Table 2-6


The covariance and correlation coefficient are statistics that measure the extent of the linear relationship between two variables and can be used to identify explanatory relationships. Autocovariance and autocorrelation are comparable measures that serve the same purpose for a single time series.

For example, if we compare \(Y_t\) (the observation at time \(t\)) with \(Y_{t−1}\) (the observation at time \(t−1\)), then we see how consecutive observations are related. The observation \(Y_{t−1}\) is described as lagged by one period.

Together the autocorrelations at lags 1, 2, …, make up the autocorrelation function or ACF. It is much easier to understand the autocorrelations by plotting them against the lag. This plot is known as a correlogram. Figure 2-6 shows the ACF for the beer data:

Forecast accuracy

In this section of the book, a variety of measures of forecasting (or modelling) accuracy are defined. Functions from the forecast package can be used to calculate these accuracy measures.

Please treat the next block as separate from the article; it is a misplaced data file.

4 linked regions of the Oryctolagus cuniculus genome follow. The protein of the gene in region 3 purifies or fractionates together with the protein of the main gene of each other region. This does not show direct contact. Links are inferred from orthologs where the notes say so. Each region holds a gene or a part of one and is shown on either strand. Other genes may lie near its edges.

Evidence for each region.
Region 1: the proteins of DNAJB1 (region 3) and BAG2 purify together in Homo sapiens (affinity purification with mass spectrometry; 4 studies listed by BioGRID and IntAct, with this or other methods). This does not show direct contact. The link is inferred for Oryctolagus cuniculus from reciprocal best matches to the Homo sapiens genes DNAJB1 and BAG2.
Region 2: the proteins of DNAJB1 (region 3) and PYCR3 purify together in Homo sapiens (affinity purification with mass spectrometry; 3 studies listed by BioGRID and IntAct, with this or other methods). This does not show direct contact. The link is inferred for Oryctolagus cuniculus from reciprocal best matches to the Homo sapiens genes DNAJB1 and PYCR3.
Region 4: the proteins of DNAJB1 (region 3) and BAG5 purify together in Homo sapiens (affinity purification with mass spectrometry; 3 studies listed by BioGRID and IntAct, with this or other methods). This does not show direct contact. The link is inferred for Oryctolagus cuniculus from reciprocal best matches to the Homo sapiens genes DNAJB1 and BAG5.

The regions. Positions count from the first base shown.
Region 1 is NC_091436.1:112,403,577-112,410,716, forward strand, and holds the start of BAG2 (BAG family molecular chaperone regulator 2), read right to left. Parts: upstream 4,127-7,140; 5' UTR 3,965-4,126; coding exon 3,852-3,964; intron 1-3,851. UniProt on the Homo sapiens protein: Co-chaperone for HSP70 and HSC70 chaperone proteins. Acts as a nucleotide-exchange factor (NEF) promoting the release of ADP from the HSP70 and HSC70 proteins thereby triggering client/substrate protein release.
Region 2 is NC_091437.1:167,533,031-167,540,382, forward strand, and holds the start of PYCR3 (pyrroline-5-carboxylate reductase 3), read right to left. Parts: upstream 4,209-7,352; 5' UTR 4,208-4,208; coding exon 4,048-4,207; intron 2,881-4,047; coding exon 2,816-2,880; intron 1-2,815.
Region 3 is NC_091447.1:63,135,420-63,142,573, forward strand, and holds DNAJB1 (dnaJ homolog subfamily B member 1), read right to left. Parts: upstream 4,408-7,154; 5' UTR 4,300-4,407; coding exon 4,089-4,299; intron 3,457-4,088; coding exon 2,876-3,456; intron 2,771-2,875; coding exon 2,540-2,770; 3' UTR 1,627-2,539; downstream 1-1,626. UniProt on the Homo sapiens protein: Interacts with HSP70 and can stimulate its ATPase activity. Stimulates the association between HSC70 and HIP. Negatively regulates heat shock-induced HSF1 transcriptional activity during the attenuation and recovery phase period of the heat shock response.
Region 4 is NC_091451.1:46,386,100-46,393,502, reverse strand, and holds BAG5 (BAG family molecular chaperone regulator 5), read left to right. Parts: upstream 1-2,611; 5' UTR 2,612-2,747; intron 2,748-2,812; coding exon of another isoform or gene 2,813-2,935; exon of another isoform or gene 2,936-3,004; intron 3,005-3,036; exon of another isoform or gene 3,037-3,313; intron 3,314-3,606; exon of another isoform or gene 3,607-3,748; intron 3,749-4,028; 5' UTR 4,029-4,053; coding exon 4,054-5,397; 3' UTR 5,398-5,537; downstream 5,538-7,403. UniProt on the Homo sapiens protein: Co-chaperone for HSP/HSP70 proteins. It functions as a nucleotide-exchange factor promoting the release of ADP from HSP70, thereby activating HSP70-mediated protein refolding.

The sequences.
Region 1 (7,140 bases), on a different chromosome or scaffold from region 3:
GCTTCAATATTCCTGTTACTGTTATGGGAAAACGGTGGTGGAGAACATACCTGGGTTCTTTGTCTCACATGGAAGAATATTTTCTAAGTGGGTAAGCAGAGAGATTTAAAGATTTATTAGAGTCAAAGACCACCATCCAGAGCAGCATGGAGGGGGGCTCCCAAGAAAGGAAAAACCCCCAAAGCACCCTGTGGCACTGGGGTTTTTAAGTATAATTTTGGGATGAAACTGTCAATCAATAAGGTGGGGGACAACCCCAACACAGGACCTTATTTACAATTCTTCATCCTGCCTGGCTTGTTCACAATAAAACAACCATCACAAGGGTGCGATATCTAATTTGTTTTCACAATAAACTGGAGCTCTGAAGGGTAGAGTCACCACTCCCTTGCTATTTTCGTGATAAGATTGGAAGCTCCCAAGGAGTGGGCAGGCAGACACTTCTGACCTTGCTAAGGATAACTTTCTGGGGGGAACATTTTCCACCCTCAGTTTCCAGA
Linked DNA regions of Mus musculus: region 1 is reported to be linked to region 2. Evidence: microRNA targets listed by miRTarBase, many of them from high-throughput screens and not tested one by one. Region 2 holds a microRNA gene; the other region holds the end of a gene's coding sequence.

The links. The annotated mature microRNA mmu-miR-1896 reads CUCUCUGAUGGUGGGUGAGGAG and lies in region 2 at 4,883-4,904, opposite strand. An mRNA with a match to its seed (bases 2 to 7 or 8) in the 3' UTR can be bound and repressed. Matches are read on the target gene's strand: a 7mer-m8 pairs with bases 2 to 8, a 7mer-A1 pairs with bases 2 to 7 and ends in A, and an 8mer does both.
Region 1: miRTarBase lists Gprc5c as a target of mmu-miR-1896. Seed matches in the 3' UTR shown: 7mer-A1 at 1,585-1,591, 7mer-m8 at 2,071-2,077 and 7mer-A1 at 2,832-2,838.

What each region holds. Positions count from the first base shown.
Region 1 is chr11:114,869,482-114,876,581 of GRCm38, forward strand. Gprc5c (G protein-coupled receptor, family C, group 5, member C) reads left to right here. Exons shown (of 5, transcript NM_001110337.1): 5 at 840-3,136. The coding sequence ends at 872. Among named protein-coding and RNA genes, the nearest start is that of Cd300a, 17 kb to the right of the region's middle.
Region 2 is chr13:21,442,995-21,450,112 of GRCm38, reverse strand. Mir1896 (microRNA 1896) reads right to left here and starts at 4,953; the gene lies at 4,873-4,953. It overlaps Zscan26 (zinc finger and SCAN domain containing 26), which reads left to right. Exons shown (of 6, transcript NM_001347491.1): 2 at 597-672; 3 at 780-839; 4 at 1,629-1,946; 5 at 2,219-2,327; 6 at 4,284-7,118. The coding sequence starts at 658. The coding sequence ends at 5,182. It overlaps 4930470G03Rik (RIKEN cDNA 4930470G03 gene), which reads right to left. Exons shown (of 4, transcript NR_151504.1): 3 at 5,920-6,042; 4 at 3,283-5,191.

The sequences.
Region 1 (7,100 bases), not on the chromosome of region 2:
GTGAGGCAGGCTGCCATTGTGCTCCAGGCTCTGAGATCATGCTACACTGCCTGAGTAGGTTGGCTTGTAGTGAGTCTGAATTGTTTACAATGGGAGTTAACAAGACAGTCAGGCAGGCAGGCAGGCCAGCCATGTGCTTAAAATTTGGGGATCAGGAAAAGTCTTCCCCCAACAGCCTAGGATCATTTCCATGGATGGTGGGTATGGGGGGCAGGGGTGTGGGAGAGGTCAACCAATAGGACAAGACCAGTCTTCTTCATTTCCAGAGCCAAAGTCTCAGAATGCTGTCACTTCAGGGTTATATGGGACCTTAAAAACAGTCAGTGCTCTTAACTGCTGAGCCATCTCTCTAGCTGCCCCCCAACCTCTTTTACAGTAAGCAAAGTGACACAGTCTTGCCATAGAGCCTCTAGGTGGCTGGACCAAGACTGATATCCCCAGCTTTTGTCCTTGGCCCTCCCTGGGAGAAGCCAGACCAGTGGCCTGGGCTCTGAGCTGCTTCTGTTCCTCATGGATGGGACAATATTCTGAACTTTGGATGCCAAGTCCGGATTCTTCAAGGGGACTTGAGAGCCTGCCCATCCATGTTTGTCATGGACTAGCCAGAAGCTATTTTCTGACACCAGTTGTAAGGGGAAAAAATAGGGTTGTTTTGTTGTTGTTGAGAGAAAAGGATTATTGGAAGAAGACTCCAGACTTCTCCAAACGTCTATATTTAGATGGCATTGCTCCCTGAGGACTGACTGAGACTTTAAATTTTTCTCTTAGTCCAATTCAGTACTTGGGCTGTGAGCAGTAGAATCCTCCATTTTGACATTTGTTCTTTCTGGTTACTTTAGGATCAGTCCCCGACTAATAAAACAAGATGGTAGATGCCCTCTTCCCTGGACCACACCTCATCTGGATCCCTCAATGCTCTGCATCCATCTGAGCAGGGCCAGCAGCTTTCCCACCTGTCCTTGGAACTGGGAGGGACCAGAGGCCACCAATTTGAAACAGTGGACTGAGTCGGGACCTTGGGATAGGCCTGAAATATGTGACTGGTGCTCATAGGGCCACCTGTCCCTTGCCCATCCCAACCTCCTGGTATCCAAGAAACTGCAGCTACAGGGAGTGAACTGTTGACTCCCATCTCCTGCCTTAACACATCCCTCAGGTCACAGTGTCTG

The textbook refers to a simple forecasting method called Naive Forecast 1 (NF1) which is used as a benchmark against which to compare more sophisticated methods. This method uses the most recent observation available as a forecast. Table 2-11 shows NF1 used to forecast the monthly beer production for the year of 1995.

window(beer, start=c(1994,12)) %>%
  naive() %>%
#>                  ME     RMSE    MAE       MPE     MAPE MASE       ACF1
#> Training set -3.625 25.28587 22.125 -3.724331 15.88498  NaN -0.3339436

It can be helpful to look at the autocorrelations in forecast errors. Figure 2.7 shows the forecast errors obtained by applying the NF1 method to the Australia monthly beer data.

beer %>% naive() %>% residuals() -> e
autoplot(e) + ggtitle("Errors from NF1 forecasts")
ggAcf(e) + ggtitle("") +
  labs(caption="Figure 2-7: Top: Forecast errors obtained by applying the NF1 method to the beer data.
    Bottom: The ACF of the forecast errors.")